Recent studies by DNA-DNA hybridisation assays conducted on a large collection of Escherichia coli strains isolated from chickens, ducks and turkeys suffering from colibacillosis, showed that 76% of the ... [more ▼]

Recent studies by DNA-DNA hybridisation assays conducted on a large collection of Escherichia coli strains isolated from chickens, ducks and turkeys suffering from colibacillosis, showed that 76% of the strains were negative for the presence of the pap gene cluster. The objective of this paper was to study the virulence associated with the avian E. coli strains negative for the P fimbriae, but carrying the f17 or the afa-8 gene cluster coding for adhesins associated with strains pathogenic for mammals. Three strains carrying the f17 fimbriae and three carrying the afa-8 adhesin-encoding gene cluster were studied in three in vivo experimental models of avian colibacillosis: subcutaneous inoculation of 1-day-old chicks, inoculation of specific-pathogen-free (SPF) chickens via the intra-thoracic air sac, and intra-tracheal inoculation of axenic chickens. The results showed that the six P-negative E. coli isolates carrying the f17 or the afa-8 gene cluster were lethal for 1-day-old chicks. They were also able to reproduce clinical signs and lesions of colibacillosis (aerosacculitis, pericarditis, perihepathitis), with bacteraemia and septicaemia, in SPF chickens inoculated via the thoracic air sacs as well as in axenic chickens inoculated by the intra-tracheal route. Further studies with f17 and afa-8 allelic mutants constructed by disruption must be performed to confirm a role of F17 fimbrial and Afa-VIII afimbrial adhesins in the pathogenesis of avian colibacillosis. (C) 2004 Elsevier SAS. All rights reserved. [less ▲]

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See detail2F3 Monoclonal Antibody Recognizes the O26 O-Antigen Moiety of the Lipopolysaccharide of Enterohemorrhagic Escherichia coli Strain 4276
Szalo, Ioan Mihai ULg; Taminiau, Bernard ULg; Goffaux, Frédéric et al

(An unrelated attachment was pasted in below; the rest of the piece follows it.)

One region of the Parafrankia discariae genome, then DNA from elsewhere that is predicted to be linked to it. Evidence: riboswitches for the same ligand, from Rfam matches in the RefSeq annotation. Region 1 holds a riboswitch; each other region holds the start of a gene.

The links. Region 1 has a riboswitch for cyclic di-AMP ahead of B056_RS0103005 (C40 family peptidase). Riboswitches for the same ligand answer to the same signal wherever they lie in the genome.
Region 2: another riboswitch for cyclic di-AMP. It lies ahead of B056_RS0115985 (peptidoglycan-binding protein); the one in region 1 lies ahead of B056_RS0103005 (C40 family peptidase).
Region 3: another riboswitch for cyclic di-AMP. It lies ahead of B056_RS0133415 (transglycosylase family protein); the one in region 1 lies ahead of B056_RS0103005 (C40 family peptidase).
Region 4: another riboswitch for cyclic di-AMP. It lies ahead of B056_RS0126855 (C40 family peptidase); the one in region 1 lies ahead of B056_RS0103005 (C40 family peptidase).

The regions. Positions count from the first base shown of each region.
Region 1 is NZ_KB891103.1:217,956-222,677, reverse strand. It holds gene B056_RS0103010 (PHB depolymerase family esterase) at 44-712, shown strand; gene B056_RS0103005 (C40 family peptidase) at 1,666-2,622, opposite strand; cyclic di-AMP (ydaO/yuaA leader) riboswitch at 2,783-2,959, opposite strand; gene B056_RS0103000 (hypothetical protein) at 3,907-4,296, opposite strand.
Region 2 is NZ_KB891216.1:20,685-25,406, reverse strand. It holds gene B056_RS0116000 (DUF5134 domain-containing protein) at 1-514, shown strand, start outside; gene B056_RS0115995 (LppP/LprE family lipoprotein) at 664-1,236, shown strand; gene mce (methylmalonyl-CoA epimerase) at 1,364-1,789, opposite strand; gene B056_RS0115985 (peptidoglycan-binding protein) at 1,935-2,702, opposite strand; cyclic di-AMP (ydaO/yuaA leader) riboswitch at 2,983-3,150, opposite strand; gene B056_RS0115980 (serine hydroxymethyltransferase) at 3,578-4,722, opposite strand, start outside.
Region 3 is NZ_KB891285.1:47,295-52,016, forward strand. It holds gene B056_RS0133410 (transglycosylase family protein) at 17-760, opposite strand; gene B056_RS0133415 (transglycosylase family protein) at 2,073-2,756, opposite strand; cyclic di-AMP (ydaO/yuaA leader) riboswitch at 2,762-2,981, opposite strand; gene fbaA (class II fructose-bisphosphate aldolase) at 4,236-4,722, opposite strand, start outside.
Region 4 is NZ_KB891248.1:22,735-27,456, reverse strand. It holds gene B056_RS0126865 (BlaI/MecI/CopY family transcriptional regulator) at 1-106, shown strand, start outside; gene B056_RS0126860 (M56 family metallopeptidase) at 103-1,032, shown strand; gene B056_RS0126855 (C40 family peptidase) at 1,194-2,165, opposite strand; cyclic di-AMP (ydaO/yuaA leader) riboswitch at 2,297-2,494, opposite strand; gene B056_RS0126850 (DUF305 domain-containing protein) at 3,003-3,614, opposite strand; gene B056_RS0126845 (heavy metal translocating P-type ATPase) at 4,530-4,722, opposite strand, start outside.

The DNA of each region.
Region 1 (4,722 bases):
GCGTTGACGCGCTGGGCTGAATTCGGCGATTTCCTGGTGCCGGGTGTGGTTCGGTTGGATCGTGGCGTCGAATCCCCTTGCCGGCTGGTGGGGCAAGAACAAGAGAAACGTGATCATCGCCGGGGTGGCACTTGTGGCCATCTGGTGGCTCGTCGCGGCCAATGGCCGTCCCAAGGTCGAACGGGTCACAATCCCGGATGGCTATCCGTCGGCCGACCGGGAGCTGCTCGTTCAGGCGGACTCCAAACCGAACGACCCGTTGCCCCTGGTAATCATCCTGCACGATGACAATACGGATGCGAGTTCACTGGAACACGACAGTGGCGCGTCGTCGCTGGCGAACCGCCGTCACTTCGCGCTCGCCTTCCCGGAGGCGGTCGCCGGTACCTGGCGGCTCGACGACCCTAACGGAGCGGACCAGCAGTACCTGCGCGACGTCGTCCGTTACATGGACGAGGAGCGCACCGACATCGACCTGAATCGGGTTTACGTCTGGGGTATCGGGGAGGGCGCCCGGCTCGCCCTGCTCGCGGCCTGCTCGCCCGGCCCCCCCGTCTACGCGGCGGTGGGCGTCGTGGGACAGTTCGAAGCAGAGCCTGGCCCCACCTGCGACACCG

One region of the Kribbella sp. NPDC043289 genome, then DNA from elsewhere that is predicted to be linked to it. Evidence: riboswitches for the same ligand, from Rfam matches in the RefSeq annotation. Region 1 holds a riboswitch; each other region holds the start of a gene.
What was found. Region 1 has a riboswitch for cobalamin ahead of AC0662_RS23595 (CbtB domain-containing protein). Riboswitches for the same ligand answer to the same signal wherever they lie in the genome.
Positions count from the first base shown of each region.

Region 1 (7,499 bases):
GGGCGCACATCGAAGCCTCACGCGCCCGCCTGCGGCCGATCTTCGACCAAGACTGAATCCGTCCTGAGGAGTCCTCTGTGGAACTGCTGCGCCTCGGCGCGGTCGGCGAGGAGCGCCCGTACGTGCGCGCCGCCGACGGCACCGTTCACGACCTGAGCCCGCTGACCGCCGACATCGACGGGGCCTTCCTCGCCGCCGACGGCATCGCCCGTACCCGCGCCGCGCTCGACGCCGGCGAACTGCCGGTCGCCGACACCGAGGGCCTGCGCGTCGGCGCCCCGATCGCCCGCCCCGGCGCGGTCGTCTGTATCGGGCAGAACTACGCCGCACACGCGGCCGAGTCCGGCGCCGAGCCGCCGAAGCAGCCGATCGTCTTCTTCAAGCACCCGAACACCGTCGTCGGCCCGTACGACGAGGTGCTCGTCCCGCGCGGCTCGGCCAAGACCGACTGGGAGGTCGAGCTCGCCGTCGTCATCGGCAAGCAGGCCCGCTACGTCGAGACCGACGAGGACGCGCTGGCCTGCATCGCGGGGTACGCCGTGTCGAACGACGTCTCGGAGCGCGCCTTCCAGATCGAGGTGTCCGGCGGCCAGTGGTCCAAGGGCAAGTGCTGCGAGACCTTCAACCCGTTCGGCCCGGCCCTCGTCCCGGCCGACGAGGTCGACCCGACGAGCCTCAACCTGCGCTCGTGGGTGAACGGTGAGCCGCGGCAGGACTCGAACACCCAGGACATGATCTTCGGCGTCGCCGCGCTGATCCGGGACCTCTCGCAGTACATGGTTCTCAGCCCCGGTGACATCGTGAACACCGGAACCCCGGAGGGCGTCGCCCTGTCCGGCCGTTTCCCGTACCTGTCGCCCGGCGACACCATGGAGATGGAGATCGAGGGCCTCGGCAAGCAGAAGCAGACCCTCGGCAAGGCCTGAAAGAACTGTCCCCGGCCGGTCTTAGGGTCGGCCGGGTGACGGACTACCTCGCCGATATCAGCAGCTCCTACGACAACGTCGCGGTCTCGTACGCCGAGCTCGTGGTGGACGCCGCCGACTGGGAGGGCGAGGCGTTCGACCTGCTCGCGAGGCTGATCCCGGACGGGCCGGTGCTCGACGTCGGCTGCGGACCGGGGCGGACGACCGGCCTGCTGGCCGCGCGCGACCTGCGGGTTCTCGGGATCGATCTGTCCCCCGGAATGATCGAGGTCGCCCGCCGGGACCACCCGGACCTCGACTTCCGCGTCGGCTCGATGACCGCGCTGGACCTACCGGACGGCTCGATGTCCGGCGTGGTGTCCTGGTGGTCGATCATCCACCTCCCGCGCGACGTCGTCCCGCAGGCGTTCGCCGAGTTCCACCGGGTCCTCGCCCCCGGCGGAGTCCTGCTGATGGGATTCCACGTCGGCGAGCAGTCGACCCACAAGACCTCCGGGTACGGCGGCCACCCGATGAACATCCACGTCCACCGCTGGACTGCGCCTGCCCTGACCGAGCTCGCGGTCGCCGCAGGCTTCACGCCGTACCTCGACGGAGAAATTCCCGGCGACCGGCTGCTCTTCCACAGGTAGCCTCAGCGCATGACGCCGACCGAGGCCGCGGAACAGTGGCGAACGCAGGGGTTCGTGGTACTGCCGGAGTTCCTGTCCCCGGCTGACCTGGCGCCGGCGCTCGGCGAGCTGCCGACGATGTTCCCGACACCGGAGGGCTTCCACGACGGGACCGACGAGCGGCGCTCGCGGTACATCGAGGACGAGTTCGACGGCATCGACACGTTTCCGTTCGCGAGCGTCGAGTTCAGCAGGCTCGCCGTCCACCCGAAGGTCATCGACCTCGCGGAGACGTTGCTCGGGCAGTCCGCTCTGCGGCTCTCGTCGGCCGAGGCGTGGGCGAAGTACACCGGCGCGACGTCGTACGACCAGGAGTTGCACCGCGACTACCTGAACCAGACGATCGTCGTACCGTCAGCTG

in Clinical and Diagnostic Laboratory Immunology (2004), 11(3), 532-537

Enterohemorrhagic Escherichia coli (EHEC) and enteropathogenic E. coli (EPEC) organisms are groups of pathogenic strains whose infections are characterized by a typical lesion of enterocyte attachment and ... [more ▼]

Enterohemorrhagic Escherichia coli (EHEC) and enteropathogenic E. coli (EPEC) organisms are groups of pathogenic strains whose infections are characterized by a typical lesion of enterocyte attachment and effacement. They are involved in enteric diseases both in humans and in animals, and EHEC strains can be responsible for hemolytic uremic syndrome in humans. Previously, it was shown that the 2F3 monoclonal antibody (MAb) is specific for the O26 EHEC and EPEC strains (P. Kerr, H. Ball, B. China, J. Mainil, D. Finlay, D. Pollock, I. Wilson, and D. Mackie, Clin. Diagn. Lab. Immunol. 6:610–614, 1999). As these groups of bacteria play an important role in pathology, the aim of this paper was to characterize the antigen recognized by the 2F3 MAb and its genetic determinant. A genomic locus containing the entire O-antigen gene cluster and half of the colanic acid gene cluster from an O26 EHEC strain was shown to be sufficient for the production of the antigen recognized by the 2F3 MAb in an E. coli DH5 strain. By transposon mutagenesis performed on the recombinant plasmid, all 2F3 enzyme-linked immunosorbent assay-negative mutants had their transposons inserted into the O-antigen gene cluster. The O-antigen gene cluster was also cloned from an O26 EHEC strain into the E. coli DH5 strain, which then produced a positive result with the 2F3 MAb. Further analysis of the type of lipopolysaccharides (smooth or rough) produced by the clones and mutants and of the O antigen of the 2F3-positive clones confirmed that the epitope recognized by the 2F3 MAb is located on the O antigen in the O26 EHEC and EPEC strains and that its genetic determinant is located inside the O-antigen gene cluster. [less ▲]